These are the most frequently asked questions from interested students and future EAE students on studying in Barcelona and at EAE. If you have any doubt about admissions, financing, scholarships or our programmes that are not listed here, don’t worry: just get in touch with our department of academic advisors.
Official or university degrees are degrees that are accredited by the Spanish Quality and Accreditation Agency (ANECA) and regulated by the Royal Decree 822/2021
It’s an advanced academic education with a specialized or multidisciplinary character, designed for academic or professional specialization or the initiation in research activities
That’s why official degrees grant access to doctoral studies.
Official degrees are valid throughout Spain and in all universities that are part of the European Higher Education Area (EHEA), which means that the degree will be recognized in any country within the European territory.
Official degrees undergo external evaluation processes and end with inclusion in the Registry of Universities, Centers and Degrees (RUCT).
Institution-specific degrees are qualifications designed and taught by an educational institution according to their own criteria. They can follow the curriculum they deem appropriate thanks to the power of these centers to create their unofficial degrees.
That’s why institution-specific degrees don’t grant access to doctoral studies.
Institution-specific degrees have a more professionalizing character, oriented towards the job market.
They’re focused on innovative and changing areas to respond in a more agile way to the demand for skills and competencies in the current job market. Their goal is to train professionals for their insertion or promotion in the labor sector. Due to the prestige of the institution that offers them, they’re highly valued in the national and international job market.
They carry professional recognition based on the prestige of the institution, program content, faculty and feedback from former students.
They meet the demand for specialized education in fields of knowledge that are generally not covered by official degrees.
They are a tool for enhancing one's resume, professional growth, updating knowledge and lifelong learning.
EAE is a university centre that’s affiliated to UPC. Students receive EAE’s degree plus the degree from the university to which it’s affiliated to — in our case, UPC.
If it’s an official degree, regulations state that only 9 credits (ECTS) can be recognised. In the case of degrees from university centres there’s no limit.
A university master’s is an official degree, while a master’s is a degree from a university centre.
The number of students vary depending on the programme and the modality, and it can go from 25 to 55, approximately.
Studying in Barcelona
Barcelona is currently among the 25 best cities in the world in which to pursue your studies. It’s an avant garde European city that has beaches and a nice weather all throughout the year, a Mediterranean based gastronomy, an amazing cultural and leisure offer and a history that combines tradition and innovation.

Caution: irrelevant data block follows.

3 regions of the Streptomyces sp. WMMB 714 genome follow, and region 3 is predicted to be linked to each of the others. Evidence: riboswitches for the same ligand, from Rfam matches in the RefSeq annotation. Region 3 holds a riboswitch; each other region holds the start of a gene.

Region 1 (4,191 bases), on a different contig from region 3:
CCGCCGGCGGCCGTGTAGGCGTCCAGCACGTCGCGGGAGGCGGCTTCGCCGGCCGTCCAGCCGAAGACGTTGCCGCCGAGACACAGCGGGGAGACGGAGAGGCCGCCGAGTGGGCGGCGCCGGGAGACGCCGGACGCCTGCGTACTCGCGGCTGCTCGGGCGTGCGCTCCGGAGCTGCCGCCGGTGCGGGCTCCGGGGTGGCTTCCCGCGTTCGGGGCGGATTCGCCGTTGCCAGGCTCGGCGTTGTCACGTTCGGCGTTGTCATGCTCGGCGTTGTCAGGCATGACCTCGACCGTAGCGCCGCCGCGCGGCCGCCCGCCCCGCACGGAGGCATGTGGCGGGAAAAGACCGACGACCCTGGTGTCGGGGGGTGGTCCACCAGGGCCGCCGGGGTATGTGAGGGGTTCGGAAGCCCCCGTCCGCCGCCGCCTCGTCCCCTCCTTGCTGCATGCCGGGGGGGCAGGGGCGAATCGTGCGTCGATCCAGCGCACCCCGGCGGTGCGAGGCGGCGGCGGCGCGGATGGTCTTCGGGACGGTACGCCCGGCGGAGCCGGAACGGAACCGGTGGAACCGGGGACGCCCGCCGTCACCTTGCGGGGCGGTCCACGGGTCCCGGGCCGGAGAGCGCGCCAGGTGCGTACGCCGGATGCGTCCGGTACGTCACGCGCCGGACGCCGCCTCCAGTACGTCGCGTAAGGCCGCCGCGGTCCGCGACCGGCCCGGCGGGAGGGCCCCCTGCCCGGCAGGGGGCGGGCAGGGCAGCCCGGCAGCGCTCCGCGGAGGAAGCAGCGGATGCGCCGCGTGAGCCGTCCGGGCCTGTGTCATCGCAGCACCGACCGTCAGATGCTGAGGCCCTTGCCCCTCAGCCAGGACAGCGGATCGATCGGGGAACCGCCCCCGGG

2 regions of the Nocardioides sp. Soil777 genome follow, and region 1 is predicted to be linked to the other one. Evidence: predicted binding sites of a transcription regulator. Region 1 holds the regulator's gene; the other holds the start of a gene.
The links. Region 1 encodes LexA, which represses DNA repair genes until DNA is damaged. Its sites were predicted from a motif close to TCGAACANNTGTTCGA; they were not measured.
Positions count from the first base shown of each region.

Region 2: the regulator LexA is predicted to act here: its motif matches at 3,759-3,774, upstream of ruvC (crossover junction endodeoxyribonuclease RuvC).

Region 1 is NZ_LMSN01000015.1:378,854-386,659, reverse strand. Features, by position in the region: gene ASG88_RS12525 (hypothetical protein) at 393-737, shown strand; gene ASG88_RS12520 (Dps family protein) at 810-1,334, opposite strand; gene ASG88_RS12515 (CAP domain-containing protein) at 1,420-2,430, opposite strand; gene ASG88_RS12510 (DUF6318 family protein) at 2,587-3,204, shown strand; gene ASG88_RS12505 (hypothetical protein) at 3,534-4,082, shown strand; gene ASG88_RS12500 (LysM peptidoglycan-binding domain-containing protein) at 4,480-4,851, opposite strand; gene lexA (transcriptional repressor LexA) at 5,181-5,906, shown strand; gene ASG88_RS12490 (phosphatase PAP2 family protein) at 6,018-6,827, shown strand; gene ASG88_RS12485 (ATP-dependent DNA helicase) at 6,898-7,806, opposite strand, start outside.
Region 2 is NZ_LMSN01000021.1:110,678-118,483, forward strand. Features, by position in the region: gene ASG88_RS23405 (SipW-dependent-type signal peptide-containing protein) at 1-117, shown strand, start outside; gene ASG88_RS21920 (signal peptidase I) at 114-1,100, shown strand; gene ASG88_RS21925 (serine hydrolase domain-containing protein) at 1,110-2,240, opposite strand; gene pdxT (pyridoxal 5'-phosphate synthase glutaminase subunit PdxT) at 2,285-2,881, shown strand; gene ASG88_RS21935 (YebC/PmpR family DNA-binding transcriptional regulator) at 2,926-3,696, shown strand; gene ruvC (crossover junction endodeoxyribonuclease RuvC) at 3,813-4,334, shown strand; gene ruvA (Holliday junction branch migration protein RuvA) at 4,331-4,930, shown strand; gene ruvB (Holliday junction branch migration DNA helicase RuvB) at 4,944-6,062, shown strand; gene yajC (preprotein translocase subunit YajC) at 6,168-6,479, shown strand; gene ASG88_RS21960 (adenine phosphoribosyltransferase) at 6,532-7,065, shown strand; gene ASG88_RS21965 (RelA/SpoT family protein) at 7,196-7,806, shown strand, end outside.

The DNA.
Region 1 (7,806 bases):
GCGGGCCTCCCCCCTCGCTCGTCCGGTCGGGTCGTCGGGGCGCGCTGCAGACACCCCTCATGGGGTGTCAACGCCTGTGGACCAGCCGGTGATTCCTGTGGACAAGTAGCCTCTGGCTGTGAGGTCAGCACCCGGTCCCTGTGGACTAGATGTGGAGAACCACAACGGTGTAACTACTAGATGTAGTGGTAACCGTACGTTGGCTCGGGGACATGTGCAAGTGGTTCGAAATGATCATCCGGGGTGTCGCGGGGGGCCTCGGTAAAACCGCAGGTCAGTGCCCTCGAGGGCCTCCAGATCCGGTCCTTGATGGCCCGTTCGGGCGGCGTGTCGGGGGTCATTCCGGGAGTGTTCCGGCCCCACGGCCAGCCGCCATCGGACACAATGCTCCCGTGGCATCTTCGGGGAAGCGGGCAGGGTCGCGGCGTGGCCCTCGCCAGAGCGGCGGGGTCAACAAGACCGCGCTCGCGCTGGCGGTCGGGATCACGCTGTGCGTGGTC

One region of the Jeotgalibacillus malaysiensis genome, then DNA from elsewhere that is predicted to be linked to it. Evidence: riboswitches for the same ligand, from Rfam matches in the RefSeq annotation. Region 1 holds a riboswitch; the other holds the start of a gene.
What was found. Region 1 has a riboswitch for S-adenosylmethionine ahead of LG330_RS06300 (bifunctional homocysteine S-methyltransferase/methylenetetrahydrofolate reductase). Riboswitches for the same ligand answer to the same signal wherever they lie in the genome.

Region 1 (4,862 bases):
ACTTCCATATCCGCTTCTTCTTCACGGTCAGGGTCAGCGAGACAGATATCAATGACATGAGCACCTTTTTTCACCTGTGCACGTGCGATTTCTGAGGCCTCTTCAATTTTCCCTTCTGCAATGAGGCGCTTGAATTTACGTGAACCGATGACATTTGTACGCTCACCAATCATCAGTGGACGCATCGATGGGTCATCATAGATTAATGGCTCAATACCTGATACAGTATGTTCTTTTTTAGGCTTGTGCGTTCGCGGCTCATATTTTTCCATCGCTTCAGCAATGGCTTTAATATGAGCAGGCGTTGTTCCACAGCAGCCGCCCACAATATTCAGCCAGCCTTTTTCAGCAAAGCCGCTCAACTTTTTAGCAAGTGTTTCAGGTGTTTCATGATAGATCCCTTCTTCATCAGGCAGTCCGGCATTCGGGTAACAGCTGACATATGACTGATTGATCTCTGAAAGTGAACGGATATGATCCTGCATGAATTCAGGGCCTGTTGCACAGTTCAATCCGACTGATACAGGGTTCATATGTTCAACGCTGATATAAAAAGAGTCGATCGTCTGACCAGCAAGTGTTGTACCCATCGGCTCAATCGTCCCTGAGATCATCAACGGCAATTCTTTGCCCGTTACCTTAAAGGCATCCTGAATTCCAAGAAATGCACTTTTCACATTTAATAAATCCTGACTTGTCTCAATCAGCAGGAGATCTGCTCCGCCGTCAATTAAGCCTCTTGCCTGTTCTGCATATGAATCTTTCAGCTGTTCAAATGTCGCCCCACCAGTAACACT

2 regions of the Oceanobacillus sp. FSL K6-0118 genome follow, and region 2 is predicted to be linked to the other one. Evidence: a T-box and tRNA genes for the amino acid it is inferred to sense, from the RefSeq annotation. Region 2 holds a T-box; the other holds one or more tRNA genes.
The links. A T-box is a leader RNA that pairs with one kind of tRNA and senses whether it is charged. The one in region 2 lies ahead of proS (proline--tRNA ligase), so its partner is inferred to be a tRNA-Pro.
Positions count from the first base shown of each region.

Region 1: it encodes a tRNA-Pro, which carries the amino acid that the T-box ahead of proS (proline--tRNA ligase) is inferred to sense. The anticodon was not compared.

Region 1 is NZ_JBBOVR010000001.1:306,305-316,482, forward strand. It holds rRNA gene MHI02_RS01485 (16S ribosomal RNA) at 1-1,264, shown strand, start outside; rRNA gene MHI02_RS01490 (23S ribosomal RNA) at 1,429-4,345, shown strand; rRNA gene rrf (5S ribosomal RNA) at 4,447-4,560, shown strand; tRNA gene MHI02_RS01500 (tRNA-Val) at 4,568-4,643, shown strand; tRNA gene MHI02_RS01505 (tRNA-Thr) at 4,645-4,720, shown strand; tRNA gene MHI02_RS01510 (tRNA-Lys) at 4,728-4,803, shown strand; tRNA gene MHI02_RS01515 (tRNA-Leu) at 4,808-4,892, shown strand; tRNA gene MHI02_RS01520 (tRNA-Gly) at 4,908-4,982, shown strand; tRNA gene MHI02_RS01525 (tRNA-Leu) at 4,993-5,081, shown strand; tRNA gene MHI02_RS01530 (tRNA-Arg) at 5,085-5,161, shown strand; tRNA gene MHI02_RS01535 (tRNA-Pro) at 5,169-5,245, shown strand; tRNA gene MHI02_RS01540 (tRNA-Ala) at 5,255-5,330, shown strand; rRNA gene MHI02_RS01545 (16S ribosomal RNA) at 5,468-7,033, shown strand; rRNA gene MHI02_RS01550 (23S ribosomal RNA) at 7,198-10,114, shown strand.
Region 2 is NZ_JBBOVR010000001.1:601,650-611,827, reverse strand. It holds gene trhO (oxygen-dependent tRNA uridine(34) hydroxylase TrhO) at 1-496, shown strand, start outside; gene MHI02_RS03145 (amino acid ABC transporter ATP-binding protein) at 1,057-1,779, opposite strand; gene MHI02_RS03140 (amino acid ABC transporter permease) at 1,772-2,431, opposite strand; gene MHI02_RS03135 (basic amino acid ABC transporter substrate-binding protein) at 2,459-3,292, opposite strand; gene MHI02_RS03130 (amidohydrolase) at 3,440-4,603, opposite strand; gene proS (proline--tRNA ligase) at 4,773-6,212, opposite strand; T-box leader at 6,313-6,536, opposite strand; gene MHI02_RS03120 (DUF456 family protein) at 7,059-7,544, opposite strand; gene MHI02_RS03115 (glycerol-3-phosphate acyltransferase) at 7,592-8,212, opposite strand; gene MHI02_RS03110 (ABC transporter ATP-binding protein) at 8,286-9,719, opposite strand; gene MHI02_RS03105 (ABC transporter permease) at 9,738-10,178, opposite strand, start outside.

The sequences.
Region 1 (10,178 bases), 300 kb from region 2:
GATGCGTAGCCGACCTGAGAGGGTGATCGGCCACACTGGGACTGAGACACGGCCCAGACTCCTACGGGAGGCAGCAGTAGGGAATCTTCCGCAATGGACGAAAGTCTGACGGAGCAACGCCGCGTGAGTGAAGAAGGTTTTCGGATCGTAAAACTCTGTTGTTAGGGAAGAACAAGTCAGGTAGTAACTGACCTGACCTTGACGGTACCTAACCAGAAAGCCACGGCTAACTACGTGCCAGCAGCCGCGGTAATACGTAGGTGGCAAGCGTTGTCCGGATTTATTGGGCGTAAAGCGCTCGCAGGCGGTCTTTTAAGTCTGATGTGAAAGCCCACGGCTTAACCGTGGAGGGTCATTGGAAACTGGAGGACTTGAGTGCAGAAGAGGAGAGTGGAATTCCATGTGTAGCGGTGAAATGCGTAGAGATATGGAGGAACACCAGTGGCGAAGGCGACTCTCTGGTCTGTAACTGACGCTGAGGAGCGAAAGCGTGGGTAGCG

Being the multicultural city that it is, you will encounter a widely diverse environment, open and fun, in which to learn and discover new ways of thinking and doing. Also, both the city and the country offer a free universal public health system, with numerous health centres and hospitals that count with excellent professionals.
And, of course, it’s impossible not to mention the growth of new innovative companies. In recent years, start-ups have found their way in Barcelona, attracting a great number of professionals from all over the world and making it possible for students to take the leap towards the professional world. Thanks to the support given to digital talent through collaboration and the interconnectivity of companies, as well as the boost to key infrastructures, such as technological centres, and the advanced 5G network, make Barcelona the 5th most important hub for the digital industry in Europe and the 4th most important European city for investment training.
Life at EAE and Barcelona
We know that landing in a new city may be a bit overwhelming. That’s why we’ve prepared this little survival guide for you to have an amazing experience. The only thing left to do is to enjoy our wonderful city!
Barcelona combines the best of two worlds in one city
On the one hand, it has its more professional, creative and innovative side. During the day, it beats to the rhythm of its intense work activity, with the typical coming and going of an European metropolis. On the other hand, it’s a city that knows how to enjoy its leisure time, showing its more adventurous, relaxed and fun side. The nights and weekends are the perfect time for leisure, both for people looking for chill plans as well as for those who look for more intensity and parties.